Since the first human soared into space in 1961, more than 500 others have followed. Only the healthiest of humans pass the mental and physical bars to become astronauts.
Observing an astronaut arrive back on earth—most often carried on a gurney because of the effects of prolonged weightlessness—is to witness a small slice of the stresses faced: zero gravity, isolation, poor diets and altered sleep. Indeed the harsh environment of space flight flirts with a sweep of problems including bone loss, kidney stones, infections, depression and metabolic disorders. Researchers are increasingly considering the influence of the microbiota in optimizing astronaut health.
In general, bacterial profiles of the gut, nasal and oral passages change during space missions for both sexes: reduced relative abundance of probiotic microbes from the genera Bifidobacterium and Lactobacillus and an increase in opportunistic pathogens.
More than ten percent of astronauts are women; impacts of space travel on female health may differ just as life on earth carries different risk levels depending on gender.
Camilla Urbaniak and Gregor Reid have published a paper titled The Potential Influence of the Microbiota and Probiotics on Women during Long Spaceflights.
“… conditions in space that shape microbial profiles, whether it be diet, hormones, microgravity or radiation, could impact male and female astronauts differently,” the researchers wrote.
Concerns for women astronauts, with an emphasis on microbial role:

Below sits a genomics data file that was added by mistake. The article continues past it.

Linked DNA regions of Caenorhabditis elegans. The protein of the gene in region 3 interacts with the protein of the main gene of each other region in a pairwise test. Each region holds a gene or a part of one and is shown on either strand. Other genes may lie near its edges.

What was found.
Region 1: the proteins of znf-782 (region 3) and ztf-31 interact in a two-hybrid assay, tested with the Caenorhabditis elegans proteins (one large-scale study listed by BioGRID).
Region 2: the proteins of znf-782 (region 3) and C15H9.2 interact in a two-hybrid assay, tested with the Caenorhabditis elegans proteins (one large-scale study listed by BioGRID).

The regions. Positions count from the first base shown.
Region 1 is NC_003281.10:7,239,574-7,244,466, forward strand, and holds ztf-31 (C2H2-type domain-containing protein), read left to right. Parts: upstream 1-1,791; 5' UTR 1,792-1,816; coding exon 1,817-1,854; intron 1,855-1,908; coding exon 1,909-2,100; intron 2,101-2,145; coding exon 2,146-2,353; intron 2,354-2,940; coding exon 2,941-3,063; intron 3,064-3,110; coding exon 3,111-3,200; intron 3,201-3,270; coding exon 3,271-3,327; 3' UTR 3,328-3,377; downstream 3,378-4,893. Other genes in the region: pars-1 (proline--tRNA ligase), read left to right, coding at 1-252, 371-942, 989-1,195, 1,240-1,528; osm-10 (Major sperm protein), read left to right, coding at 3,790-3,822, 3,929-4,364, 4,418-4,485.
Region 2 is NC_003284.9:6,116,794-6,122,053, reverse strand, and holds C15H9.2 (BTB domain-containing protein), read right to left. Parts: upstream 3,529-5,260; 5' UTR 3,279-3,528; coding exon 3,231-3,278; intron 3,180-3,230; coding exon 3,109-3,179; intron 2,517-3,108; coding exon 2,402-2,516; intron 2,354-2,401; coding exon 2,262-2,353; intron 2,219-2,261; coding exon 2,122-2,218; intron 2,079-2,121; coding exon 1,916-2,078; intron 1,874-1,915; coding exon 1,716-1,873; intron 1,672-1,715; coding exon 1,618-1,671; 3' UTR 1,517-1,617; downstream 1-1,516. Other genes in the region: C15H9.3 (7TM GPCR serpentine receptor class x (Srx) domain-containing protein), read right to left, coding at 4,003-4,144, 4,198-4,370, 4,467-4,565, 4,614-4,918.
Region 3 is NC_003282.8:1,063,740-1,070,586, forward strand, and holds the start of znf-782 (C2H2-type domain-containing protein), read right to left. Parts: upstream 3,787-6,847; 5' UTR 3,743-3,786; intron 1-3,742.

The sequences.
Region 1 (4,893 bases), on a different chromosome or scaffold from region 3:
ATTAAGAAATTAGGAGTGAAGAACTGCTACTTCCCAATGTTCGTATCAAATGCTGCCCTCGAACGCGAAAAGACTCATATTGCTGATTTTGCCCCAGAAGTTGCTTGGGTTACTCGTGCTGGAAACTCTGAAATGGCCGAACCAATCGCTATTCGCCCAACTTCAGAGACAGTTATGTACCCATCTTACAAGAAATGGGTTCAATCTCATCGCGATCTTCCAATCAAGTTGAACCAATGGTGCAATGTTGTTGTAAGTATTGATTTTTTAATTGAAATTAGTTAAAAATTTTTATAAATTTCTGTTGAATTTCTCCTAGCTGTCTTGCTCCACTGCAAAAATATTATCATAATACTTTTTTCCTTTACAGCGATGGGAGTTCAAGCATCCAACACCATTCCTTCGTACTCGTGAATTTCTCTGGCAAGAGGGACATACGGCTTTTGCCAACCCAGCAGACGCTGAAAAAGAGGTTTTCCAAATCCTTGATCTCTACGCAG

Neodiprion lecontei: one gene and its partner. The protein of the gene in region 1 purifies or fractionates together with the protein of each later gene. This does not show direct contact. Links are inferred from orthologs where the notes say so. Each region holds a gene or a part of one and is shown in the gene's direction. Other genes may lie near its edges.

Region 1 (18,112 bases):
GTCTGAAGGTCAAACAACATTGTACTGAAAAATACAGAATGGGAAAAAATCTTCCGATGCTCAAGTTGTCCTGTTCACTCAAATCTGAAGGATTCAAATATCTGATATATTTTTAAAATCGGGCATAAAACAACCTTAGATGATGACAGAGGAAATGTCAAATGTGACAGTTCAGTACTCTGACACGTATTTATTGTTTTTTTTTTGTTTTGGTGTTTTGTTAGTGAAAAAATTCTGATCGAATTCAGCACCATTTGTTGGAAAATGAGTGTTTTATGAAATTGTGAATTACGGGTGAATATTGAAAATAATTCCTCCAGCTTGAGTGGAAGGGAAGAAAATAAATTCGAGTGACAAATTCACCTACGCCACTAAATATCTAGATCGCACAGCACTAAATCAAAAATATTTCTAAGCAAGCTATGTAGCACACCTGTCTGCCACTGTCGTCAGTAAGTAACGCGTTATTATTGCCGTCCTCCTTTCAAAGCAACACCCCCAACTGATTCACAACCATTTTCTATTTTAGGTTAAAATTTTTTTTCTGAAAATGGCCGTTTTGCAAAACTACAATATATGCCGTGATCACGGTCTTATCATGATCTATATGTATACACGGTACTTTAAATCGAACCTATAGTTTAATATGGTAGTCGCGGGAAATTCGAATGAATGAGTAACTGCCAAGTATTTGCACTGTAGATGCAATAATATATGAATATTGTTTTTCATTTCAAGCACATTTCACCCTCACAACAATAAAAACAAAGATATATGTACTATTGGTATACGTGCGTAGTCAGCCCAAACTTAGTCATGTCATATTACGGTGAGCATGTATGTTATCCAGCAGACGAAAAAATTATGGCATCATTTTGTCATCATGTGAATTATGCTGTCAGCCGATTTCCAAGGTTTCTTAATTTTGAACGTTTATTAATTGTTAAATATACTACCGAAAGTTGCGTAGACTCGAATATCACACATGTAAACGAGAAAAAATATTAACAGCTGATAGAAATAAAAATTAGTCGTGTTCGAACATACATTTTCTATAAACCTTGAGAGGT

Urinary tract infections
Increase possibly due to enhanced adherence and invasion from microgravity; antibiotics may be less effective at treating. Possible solution: prevent infections from ascending from the vagina and urethra to the bladder, by administering probiotics.
While no evidence exists among females in space for short periods, extended travel may change the outcome. Reduced lactobacilli in the vagina reduce chances of conception in earth-bound studies. In addition bacterial vaginosis may decline if microbial balance is addressed.
Radiation exposure puts both sexes at higher risk but female cancers including breast and ovarian cancers are spotlighted. Interestingly, sleep changes in space are also a risk. Circadian rhythms control our microbes and when unbalanced, metabolic diseases can emerge. Whether cancer results from altered sleep patterns is an open question but one with circumstantial links.
Gravity builds bone. Long space travel exacerbates the problem of weightlessness. A strain of Lactobacillus reuteri increased bone density and prevented osteoporosis in ovariectomized mice on earth.
More common in females, irritable bowel syndrome may be treated with probiotics to decrease inflammation.
The authors advise future study on the effect of microgravity on gut, oral, breast, urinary and reproductive tract microbiota patterns in women.
“Future studies should examine how probiotics in dried and liquid forms are affected by microgravity and radiation; whether different strains might function better in space compared with on earth; appropriate dose for maximal health benefit; and recovery back to ‘normal’ upon re-entry to earth’s atmosphere.”
A review available here also emphasizes the careful selection of probiotics given the vital importance of health for astronauts in space.